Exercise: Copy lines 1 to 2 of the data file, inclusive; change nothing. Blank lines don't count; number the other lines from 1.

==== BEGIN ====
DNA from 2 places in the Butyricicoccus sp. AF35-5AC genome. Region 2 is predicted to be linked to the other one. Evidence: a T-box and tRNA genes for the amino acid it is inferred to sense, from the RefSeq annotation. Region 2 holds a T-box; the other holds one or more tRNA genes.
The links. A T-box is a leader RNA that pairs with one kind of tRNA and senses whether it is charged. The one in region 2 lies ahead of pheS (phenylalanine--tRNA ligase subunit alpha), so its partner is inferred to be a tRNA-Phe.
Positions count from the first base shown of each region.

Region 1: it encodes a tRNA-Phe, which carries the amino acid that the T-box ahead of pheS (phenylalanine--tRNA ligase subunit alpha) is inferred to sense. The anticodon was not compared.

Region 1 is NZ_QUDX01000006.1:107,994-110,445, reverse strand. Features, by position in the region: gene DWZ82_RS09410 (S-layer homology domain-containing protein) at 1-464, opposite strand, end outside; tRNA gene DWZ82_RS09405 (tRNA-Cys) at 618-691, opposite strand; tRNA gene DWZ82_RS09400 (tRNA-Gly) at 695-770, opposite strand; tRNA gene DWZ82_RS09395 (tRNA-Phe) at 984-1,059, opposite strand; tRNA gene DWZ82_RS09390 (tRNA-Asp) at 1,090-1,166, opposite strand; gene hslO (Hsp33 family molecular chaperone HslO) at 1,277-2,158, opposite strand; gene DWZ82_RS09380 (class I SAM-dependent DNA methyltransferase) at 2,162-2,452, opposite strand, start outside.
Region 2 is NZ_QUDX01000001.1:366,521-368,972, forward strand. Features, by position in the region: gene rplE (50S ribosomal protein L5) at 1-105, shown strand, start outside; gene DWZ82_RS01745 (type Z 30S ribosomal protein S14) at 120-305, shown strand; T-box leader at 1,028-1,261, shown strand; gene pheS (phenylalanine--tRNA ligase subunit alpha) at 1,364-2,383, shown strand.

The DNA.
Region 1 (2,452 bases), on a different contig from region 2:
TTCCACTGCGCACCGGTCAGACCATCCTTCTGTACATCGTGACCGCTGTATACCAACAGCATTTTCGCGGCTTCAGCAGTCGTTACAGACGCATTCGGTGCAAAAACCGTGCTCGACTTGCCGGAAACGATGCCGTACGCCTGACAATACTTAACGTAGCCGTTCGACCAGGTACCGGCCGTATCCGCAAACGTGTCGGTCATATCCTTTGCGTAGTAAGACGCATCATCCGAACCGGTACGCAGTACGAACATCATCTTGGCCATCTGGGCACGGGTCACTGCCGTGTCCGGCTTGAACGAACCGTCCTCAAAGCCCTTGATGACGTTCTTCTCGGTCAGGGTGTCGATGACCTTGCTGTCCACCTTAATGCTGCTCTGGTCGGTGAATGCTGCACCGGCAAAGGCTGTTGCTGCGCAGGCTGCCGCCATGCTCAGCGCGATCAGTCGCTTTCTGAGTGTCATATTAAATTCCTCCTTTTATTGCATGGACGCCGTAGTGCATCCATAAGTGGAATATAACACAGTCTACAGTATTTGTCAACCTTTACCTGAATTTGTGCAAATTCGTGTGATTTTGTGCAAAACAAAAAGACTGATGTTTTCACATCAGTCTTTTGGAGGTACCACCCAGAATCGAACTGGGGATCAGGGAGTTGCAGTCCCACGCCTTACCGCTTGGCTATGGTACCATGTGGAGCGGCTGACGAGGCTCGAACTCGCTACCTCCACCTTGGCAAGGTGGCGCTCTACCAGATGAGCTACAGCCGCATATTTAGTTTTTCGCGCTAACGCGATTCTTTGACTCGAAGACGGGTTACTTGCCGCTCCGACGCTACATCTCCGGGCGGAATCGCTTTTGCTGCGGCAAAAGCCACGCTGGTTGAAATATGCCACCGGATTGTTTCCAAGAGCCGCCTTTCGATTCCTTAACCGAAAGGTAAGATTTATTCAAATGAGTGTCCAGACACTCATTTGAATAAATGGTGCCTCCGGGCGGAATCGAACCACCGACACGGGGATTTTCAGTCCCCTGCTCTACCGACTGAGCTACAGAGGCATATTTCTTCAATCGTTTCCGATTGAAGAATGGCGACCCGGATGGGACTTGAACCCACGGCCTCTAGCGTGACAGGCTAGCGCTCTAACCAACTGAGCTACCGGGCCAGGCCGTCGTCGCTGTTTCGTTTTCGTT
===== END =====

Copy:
DNA from 2 places in the Butyricicoccus sp. AF35-5AC genome. Region 2 is predicted to be linked to the other one. Evidence: a T-box and tRNA genes for the amino acid it is inferred to sense, from the RefSeq annotation. Region 2 holds a T-box; the other holds one or more tRNA genes.
The links. A T-box is a leader RNA that pairs with one kind of tRNA and senses whether it is charged. The one in region 2 lies ahead of pheS (phenylalanine--tRNA ligase subunit alpha), so its partner is inferred to be a tRNA-Phe.